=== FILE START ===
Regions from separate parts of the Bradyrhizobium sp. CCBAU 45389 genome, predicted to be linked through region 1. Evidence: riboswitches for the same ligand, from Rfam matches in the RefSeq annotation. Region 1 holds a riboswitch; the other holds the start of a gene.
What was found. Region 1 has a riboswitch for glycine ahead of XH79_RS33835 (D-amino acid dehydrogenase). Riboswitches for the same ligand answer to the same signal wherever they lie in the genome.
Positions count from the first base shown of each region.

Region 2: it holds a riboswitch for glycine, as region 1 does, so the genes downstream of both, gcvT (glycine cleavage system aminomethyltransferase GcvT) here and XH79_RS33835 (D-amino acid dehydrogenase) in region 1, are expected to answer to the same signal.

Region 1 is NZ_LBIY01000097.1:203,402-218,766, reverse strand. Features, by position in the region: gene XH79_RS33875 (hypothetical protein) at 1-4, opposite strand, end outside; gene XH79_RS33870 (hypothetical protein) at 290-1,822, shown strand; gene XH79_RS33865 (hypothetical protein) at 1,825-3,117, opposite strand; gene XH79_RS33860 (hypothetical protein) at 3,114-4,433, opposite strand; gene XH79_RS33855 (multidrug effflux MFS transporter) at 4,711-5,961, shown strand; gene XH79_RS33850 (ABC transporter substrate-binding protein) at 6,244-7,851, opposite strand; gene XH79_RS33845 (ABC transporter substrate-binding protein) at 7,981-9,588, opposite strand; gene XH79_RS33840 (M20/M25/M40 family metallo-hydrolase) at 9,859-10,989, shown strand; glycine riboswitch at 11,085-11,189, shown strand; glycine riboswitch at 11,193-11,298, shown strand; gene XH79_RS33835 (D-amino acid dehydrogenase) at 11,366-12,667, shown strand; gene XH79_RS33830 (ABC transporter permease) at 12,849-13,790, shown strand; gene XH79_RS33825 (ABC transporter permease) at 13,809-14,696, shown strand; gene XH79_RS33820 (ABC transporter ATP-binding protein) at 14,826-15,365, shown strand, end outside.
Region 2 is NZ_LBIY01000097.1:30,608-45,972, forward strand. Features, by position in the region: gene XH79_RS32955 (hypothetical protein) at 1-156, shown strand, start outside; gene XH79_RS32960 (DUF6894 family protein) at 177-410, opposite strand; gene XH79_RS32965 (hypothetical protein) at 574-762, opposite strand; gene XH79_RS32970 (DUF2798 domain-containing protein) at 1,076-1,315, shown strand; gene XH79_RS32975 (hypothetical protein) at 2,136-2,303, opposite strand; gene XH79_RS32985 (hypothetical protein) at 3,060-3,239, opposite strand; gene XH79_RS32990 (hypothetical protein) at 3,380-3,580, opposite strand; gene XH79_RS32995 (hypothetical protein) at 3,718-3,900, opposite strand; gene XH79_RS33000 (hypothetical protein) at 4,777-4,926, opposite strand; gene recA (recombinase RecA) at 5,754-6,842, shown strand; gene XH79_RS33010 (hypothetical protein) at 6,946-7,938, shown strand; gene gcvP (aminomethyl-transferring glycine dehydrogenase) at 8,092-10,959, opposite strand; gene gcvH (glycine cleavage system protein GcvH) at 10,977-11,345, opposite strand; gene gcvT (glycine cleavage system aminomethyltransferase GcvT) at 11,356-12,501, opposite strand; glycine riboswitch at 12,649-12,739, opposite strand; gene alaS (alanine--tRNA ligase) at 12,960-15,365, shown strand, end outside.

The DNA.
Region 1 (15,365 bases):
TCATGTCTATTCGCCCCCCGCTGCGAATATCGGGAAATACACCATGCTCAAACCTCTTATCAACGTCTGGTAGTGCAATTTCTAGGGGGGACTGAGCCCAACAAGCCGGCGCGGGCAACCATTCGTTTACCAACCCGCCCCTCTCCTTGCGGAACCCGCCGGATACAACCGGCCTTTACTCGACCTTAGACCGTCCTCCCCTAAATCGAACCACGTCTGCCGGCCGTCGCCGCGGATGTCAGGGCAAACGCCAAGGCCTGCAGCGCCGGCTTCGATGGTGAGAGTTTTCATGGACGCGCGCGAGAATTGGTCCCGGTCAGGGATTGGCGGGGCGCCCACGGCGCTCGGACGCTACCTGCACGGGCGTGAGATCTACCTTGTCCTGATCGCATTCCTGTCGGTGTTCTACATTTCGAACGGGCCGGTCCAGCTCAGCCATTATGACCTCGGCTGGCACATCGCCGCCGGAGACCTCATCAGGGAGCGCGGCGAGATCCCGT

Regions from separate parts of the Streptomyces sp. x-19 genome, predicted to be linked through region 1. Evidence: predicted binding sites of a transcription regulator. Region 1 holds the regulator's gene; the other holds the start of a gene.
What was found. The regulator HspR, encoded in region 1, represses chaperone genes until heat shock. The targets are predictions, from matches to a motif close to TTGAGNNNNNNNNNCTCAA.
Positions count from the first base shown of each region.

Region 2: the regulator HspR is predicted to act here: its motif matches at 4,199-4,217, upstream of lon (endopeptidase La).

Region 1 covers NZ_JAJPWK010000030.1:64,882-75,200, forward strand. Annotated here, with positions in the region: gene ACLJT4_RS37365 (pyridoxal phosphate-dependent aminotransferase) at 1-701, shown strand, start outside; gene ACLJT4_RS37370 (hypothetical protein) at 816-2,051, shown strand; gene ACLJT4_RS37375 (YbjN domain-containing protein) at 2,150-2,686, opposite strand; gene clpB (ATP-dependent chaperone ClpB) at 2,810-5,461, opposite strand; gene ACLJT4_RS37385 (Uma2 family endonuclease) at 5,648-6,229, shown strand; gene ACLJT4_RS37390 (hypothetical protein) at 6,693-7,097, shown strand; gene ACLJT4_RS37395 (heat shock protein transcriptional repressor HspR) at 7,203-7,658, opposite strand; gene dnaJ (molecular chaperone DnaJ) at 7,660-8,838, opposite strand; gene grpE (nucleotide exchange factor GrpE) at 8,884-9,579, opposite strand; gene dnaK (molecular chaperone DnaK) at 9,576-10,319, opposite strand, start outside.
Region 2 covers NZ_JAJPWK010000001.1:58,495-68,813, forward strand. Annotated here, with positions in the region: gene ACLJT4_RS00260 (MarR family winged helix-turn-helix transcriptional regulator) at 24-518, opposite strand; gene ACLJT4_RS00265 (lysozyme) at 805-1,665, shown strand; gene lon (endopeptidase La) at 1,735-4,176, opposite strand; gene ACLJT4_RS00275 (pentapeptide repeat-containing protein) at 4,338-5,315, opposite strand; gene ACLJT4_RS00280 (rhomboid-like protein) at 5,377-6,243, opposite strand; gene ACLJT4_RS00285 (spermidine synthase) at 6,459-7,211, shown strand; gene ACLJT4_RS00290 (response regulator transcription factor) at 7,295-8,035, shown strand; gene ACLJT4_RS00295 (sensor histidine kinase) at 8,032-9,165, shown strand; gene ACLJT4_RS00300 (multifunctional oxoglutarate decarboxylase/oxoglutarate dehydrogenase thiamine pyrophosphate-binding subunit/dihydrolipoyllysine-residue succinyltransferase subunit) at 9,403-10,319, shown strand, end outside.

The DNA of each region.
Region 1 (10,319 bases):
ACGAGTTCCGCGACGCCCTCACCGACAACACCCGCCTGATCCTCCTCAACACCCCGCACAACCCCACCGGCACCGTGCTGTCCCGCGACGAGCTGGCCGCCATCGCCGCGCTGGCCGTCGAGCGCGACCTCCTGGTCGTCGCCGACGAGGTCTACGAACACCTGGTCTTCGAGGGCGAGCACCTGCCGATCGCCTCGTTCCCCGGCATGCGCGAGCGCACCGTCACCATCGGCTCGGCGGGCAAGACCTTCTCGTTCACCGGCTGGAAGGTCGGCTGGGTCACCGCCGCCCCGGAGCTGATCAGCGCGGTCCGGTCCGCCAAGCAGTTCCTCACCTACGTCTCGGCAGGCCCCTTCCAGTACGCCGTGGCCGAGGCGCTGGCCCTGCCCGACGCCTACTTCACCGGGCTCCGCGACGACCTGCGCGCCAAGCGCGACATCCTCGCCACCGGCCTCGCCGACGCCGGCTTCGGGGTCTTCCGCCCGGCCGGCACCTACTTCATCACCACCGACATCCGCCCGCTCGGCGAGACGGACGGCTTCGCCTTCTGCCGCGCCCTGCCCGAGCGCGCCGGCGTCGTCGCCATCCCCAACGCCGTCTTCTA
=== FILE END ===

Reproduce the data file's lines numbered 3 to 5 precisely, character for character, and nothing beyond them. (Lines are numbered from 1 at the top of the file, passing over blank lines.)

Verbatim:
Positions count from the first base shown of each region.

Region 2: it holds a riboswitch for glycine, as region 1 does, so the genes downstream of both, gcvT (glycine cleavage system aminomethyltransferase GcvT) here and XH79_RS33835 (D-amino acid dehydrogenase) in region 1, are expected to answer to the same signal.

Region 1 is NZ_LBIY01000097.1:203,402-218,766, reverse strand. Features, by position in the region: gene XH79_RS33875 (hypothetical protein) at 1-4, opposite strand, end outside; gene XH79_RS33870 (hypothetical protein) at 290-1,822, shown strand; gene XH79_RS33865 (hypothetical protein) at 1,825-3,117, opposite strand; gene XH79_RS33860 (hypothetical protein) at 3,114-4,433, opposite strand; gene XH79_RS33855 (multidrug effflux MFS transporter) at 4,711-5,961, shown strand; gene XH79_RS33850 (ABC transporter substrate-binding protein) at 6,244-7,851, opposite strand; gene XH79_RS33845 (ABC transporter substrate-binding protein) at 7,981-9,588, opposite strand; gene XH79_RS33840 (M20/M25/M40 family metallo-hydrolase) at 9,859-10,989, shown strand; glycine riboswitch at 11,085-11,189, shown strand; glycine riboswitch at 11,193-11,298, shown strand; gene XH79_RS33835 (D-amino acid dehydrogenase) at 11,366-12,667, shown strand; gene XH79_RS33830 (ABC transporter permease) at 12,849-13,790, shown strand; gene XH79_RS33825 (ABC transporter permease) at 13,809-14,696, shown strand; gene XH79_RS33820 (ABC transporter ATP-binding protein) at 14,826-15,365, shown strand, end outside.